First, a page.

8/14 M Hanson…”Shadow” & “Ghost” Inventory Quantified

by Mark on August 14, 2012

Those estimating “shadow” inventory at levels inconsistent with a multi-year drag on housing are “definitionally” challenged.  Moreover, they have bad data.

Bottom Line:  based on the data and simple math we have at least 10 -years of distressed supply to work through based on the past two years average monthly distressed sales demand quoted by the National Association of Realtors.

Most “Shadow” inventory estimates use incorrect demand numerator assumptions and do not account for borrowers who are technically “stuck”.

Note, that the analysis below looks at two measure;  1)  real “shadow” inventory and time to clear and the more important   2)  “ghost” supply that traps 25 million borrowers in their houses — the prime repeat buyer cohort who must be active in order for housing to be able to reach “escape velocity one day — making them useless in the macro housing market equation.



1)  Annualized Existing Home Sales 4.4mm units

a)  3.1mm units are non-distresssed

b) 1.3mm units are from the foreclosure stock or short sales

Bottom line: Demand for distressed supply is 110k per month on average.



Supply (Visible, Shadow, Ghost)


Visible Supply

1)  Listed Supply – 2.4 million Nation Assoc of Realtor listings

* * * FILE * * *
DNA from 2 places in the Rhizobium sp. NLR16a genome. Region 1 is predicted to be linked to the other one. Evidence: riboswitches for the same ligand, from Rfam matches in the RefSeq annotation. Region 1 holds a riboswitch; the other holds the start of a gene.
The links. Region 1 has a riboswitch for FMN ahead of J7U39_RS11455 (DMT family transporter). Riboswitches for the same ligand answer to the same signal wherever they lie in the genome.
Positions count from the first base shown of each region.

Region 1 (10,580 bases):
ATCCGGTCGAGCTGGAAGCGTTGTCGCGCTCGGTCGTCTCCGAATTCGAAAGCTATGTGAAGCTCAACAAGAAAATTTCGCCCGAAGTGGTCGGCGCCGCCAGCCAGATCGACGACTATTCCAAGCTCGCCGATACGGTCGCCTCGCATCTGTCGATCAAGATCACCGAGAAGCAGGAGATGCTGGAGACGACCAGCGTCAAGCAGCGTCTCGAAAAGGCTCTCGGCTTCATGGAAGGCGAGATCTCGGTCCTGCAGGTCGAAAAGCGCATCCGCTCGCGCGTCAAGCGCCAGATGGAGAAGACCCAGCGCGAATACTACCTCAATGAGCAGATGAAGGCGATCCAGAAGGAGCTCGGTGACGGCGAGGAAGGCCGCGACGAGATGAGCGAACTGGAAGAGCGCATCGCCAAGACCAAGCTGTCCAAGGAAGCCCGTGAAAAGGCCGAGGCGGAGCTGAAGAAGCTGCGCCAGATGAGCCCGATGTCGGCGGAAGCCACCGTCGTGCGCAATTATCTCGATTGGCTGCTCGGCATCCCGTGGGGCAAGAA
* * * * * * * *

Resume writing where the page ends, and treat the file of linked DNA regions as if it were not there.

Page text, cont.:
2)  REO – 300k to 400k Foreclosures

**this is where most “analysts” stop looking for supply.


“Shadow Supply”

1)  60-days late or in Foreclosure – 5 to 6 million units

2)  short sales – 600k annually

3)  modified legacy loans – 6 million (I call mods “new-vintage, higher-leverage, worse-than-Subprime loans).  Mods redefault at a faster pace than legacy Subprime loans defaulted in 2006 to 2008.  Once loans are modified everybody forgets that these borrowers remain more risky than legacy subprime borrowers…they simply forget about them.  But with respect to default and short sale volume, this is an extremely important cohort track closely month to month.

Bottom line, there are 11.6mm high risk loans/borrowers.  If only half liquidate over the next 3 years it means ~2mm per year in distressed supply in a market only proven to absorb 1.3mm units per year.

**Some better analysts go as far as here but they don’t grasp the “denominator effect” and try to divide total national sales of 4.4 million into the “distressed” supply. That’s not accurate because only 25% of the demand is for distressed supply.


“Ghost” Supply 20 million to 30 million borrowers/houses (not mutually exclusive meaning one borrower can belong to multiple cohorts)

1)  “Effective” Negative Equity – 25 million borrowers / houses.  These borrowers are dead to the housing market, as they don’t have the equity to pay a Realtor 6% to sell and put 20% down on a new house.  They were once the most active participants, the repeat buyers. Now they are “zombie homeowners”.

2)  Impaired Credit – 28 million borrowers.  These are borrowers with “c” grade or lower credit that can’t easily qualify for a purchase money loan outside of FHA